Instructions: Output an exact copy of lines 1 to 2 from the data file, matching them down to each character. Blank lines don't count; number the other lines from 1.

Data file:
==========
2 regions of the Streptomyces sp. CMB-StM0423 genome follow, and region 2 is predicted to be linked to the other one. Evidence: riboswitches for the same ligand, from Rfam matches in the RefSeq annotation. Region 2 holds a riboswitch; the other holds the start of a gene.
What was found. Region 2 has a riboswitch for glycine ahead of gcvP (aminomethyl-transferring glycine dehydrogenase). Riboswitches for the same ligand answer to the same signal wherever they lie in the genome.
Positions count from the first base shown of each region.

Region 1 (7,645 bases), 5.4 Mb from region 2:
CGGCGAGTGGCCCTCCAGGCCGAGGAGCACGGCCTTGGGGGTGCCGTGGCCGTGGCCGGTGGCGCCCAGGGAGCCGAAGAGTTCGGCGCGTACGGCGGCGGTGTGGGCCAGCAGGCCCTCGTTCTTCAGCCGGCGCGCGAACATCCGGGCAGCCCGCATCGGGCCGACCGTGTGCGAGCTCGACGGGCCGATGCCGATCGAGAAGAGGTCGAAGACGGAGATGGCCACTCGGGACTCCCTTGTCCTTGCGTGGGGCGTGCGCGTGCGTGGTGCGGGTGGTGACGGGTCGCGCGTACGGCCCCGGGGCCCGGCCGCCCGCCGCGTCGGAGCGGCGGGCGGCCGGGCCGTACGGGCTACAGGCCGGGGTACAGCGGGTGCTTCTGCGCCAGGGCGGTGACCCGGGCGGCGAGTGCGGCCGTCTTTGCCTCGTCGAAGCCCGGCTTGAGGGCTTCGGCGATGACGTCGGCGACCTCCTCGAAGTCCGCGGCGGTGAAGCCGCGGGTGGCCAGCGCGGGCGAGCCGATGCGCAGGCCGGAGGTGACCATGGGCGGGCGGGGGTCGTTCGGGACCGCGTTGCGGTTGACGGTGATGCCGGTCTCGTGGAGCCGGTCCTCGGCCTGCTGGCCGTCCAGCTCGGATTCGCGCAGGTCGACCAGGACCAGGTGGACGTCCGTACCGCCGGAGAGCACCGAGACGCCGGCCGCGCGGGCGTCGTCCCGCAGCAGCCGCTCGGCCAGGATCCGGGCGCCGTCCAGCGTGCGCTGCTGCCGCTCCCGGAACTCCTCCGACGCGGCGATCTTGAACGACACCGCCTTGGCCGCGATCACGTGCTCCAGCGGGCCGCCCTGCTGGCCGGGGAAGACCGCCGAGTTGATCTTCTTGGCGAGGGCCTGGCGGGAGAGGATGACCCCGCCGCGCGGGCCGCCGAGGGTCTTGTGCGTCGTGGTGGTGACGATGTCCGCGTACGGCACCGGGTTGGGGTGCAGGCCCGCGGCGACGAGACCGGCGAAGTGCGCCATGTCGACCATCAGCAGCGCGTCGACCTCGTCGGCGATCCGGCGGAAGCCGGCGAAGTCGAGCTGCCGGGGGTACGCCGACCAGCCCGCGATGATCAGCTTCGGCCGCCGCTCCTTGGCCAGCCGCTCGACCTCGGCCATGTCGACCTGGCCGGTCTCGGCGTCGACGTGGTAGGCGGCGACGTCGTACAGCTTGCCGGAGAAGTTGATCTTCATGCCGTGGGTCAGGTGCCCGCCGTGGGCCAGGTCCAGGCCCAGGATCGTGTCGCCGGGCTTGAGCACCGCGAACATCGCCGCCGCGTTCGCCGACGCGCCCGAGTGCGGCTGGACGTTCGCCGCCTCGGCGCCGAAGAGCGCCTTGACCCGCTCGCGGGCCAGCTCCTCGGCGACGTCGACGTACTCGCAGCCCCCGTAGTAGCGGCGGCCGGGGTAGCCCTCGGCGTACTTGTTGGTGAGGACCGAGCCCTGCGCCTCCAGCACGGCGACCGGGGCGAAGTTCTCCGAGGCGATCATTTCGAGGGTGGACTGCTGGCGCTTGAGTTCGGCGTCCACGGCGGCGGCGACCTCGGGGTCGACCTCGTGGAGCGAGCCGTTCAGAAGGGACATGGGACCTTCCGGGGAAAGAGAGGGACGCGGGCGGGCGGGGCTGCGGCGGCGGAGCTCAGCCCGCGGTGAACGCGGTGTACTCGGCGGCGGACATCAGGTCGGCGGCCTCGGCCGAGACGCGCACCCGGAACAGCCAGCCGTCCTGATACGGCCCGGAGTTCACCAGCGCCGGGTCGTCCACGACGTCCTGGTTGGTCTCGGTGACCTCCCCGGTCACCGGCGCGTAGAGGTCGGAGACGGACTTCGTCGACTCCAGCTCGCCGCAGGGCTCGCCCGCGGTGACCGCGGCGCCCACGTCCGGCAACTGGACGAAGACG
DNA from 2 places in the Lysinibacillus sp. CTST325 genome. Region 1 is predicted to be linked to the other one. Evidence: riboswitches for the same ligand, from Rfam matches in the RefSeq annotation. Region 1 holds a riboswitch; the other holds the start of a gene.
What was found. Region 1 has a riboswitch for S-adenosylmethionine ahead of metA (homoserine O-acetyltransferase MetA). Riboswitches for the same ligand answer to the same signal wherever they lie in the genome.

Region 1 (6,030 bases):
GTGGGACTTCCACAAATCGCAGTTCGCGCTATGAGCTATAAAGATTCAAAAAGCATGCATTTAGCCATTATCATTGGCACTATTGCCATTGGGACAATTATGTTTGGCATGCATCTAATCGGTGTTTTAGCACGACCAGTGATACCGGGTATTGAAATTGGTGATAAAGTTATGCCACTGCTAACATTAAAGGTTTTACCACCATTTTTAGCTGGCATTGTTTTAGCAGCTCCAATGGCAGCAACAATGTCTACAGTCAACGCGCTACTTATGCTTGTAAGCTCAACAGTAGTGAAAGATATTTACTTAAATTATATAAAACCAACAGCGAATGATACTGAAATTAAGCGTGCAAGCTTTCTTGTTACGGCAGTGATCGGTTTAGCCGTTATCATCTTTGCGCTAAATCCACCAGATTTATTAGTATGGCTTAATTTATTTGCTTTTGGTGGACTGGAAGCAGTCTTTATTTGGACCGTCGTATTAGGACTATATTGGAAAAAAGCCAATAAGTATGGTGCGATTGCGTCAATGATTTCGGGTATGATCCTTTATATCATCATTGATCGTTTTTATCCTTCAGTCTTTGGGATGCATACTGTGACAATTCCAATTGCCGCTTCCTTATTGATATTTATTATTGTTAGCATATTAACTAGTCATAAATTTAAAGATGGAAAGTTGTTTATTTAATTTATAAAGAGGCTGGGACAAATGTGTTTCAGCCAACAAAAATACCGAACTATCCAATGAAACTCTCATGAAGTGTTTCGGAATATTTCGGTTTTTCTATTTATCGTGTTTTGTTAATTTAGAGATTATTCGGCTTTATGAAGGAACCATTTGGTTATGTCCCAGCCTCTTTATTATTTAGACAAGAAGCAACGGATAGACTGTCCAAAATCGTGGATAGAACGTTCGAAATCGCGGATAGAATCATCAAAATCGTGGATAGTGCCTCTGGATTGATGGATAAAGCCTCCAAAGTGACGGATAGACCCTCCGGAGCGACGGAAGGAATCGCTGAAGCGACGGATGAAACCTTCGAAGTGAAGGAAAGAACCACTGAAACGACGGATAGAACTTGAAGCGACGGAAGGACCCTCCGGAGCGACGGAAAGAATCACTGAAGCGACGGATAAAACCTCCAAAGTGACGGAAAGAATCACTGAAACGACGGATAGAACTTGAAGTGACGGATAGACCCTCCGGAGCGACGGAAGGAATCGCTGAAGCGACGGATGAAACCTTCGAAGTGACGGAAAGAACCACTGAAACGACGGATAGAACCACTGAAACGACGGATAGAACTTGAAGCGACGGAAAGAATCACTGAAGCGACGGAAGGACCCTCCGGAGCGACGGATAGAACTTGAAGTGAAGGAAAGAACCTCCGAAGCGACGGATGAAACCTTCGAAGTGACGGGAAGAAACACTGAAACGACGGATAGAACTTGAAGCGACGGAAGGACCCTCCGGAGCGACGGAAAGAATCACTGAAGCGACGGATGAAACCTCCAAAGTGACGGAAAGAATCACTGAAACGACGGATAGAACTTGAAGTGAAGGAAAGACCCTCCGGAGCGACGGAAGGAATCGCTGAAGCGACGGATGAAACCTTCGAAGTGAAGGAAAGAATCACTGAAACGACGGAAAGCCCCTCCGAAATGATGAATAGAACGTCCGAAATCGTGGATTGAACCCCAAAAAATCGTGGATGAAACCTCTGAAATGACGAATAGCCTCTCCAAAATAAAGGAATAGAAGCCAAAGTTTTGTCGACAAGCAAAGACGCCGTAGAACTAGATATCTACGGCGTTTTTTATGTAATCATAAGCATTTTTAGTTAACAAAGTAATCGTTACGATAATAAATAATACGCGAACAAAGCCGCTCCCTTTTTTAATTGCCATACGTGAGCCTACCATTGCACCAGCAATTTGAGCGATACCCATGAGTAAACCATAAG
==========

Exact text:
2 regions of the Streptomyces sp. CMB-StM0423 genome follow, and region 2 is predicted to be linked to the other one. Evidence: riboswitches for the same ligand, from Rfam matches in the RefSeq annotation. Region 2 holds a riboswitch; the other holds the start of a gene.
What was found. Region 2 has a riboswitch for glycine ahead of gcvP (aminomethyl-transferring glycine dehydrogenase). Riboswitches for the same ligand answer to the same signal wherever they lie in the genome.